Berlin talks to aim for consensus on IraqGermany, France and U.K. will try to mend fences
BERLIN - The leaders of France, Germany and Britain announced Tuesday that they will hold a meeting here Saturday, their first meeting since the Iraq war ended five months ago. The aim appeared to be to work out a common position about the American request for help in postwar reconstruction.
"The meeting will serve to reach common ground on foreign policy after the differing views that arose before the Iraq war," the German government said in a statement.
The meeting, to be hosted by the German chancellor, Gerhard Schröder, will follow by a week an unsuccessful effort by the five permanent members of the UN Security Council to bridge differences over Iraq policy between the United States and some European countries led by France.
In essence, the French, with German support, have said that they would only agree to authorize a United Nations force requested by the United States if the American side agreed to transfer most of the authority in Iraq from the occupation authorities to the Security Council. The French have also asked for sovereignty to be transferred to Iraq in accordance with an accelerated timetable that the United States has called unreasonable.
The three leaders who will meet Saturday were deeply split over American policy toward Iraq in the months leading up to and including the war, with France and Germany vigorously opposed to military action and Britain just as vigorously backing the United States.
Since the war, Britain has continued to support American control in Iraq, but it has also been more receptive than the United States to seeking Security Council authorization for postwar reconstruction.
In London, a spokesman for Prime Minister Tony Blair said of the meeting Saturday, "It will be a chance for fairly wide-ranging discussions on economic matters, international affairs. Obviously, Iraq will be discussed and also other European matters."
A major theme of French and German policy both before and since the Iraqi war has been the need for the European Union to assume common positions on foreign policy and security questions. But that goal was sharply set back by the ferocious disagreements within Europe provoked by the American drive to undertake military action in Iraq, with France and Germany disagreeing not only from Britain, Italy and Spain, but also with some countries about to join the EU, especially Poland.
In addition - in another gesture that both antagonized the United States and created fissures within Europe - France, Germany, Belgium and Luxembourg announced in April that they would set up a military planning center outside Brussels that would be independent of the North Atlantic Treaty Organization. The British were not invited to participate in the planning center, which has been criticized by the United States as harmful to NATO.
But the main contention between the French and the Germans on one side and the United States on the other has to do with the American turn to the Security Council for help in Iraq.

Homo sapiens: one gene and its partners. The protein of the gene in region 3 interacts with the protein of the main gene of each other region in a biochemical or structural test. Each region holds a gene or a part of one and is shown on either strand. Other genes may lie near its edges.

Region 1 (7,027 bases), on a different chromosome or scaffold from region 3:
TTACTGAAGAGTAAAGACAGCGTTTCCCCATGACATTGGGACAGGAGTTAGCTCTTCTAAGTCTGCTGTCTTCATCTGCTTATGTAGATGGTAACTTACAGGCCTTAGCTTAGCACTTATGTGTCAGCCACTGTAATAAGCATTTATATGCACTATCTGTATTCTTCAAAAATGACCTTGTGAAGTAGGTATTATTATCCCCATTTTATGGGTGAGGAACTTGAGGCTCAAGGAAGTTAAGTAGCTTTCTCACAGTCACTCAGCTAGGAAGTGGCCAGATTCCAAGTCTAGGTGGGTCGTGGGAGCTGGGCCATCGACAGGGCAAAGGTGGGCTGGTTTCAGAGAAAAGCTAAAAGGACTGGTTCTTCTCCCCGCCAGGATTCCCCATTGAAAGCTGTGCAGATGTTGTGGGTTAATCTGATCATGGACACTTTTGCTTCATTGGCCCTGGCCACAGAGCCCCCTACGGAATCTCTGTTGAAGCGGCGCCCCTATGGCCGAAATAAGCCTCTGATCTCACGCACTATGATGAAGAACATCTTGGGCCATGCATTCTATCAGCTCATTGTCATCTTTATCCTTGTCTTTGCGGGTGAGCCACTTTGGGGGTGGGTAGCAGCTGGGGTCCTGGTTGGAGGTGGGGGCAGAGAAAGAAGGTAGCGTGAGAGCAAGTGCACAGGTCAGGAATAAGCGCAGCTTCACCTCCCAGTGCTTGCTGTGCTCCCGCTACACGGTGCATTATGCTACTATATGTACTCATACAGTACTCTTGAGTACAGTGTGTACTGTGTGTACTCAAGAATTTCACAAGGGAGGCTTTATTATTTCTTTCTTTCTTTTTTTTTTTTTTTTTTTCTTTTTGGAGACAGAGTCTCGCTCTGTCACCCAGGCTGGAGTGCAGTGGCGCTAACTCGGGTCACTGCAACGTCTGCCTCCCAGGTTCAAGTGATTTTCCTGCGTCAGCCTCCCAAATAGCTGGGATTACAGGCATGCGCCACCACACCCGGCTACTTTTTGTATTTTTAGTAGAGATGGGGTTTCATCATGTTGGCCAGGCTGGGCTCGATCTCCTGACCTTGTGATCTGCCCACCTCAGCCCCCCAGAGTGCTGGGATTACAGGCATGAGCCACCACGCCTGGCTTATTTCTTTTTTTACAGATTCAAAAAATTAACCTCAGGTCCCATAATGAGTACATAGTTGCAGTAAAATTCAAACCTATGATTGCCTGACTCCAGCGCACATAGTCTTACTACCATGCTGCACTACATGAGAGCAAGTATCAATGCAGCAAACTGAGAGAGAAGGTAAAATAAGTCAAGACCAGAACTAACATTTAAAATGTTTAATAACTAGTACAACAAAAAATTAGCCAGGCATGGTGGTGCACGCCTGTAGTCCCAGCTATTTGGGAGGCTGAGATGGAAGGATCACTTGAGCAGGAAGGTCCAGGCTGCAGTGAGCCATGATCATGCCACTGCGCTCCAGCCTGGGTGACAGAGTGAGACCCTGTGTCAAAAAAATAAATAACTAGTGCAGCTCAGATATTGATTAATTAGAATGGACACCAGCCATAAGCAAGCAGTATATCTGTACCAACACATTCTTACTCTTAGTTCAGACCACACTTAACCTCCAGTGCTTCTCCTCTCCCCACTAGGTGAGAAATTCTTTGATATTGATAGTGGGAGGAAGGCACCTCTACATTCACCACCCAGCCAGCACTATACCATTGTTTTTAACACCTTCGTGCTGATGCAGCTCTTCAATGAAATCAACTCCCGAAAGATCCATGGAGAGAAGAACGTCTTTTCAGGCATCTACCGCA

The United States two weeks ago drafted the text of proposed Security Council resolution that would authorize a UN force for Iraq, but even as the text was circulated, American officials made it clear that they wanted the United States to remain firmly in control of that force and of the political effort to build a new, democratic Iraqi government.
Meeting in Dresden a week ago, Chirac and Schröder rejected the American draft, saying that it did not move quickly enough toward restoring sovereignty in Iraq to the Iraqis.
In the meantime, the French and the Americans have publicly stated their sharply different views of what is to be done in Iraq, with the French insisting that the Security Council be put at the center of further actions and the United States wanting to remain in charge.
"The French position is that expressed by French authorities," a Foreign Ministry spokesman, Hervé Ladsous, said, noting that the position had been spelled out by President Jacques Chirac and Foreign Minister Dominique de Villepin. Neither used the word "symbolic."
France has called for a speedy transition to Iraqi rule with a provisional Iraqi government in place within a month, a draft constitution by the end of the year, and elections next spring.
The French ambassador to the United States, Jean-David Levitte, said Monday that Paris would like to add two points to the U.S. draft resolution, including "a symbolic transfer of sovereignty of Iraq in the hands of the Governing Council of Iraq."
After that, there should be "as expeditiously as possible the transfer of responsibilities in the hands of the ministers as soon as they are ready to adopt these responsibilities," Levitte said in a television interview.
Responding to reporters' questions in Paris as to whether France was softening its position with a "symbolic transfer of sovereignty," Ladsous indicated that was not the case.
"The current Iraqi institutions, that is the Governing Council and the recently named ministers, would be considered a depository of Iraqi sovereignty in the transition period," he said.
The spokesman did not mention the ambassador or use the word "symbolic" to clarify the French position.
De Villepin referred to a "radically new approach" in an article published Saturday in a newspaper, Le Monde.
Paris wants Iraq's sovereignty recognized "very quickly, as quickly as possible," said a French diplomatic source, speaking on condition he not be named.
This would amount a "very strong political gesture with immediately consequences" - like allowing Iraq to recover its seat at the United Nations, the diplomat said.
Once sovereignty is transferred, Paris is prepared to accept a progressive transfer of executive power, he added.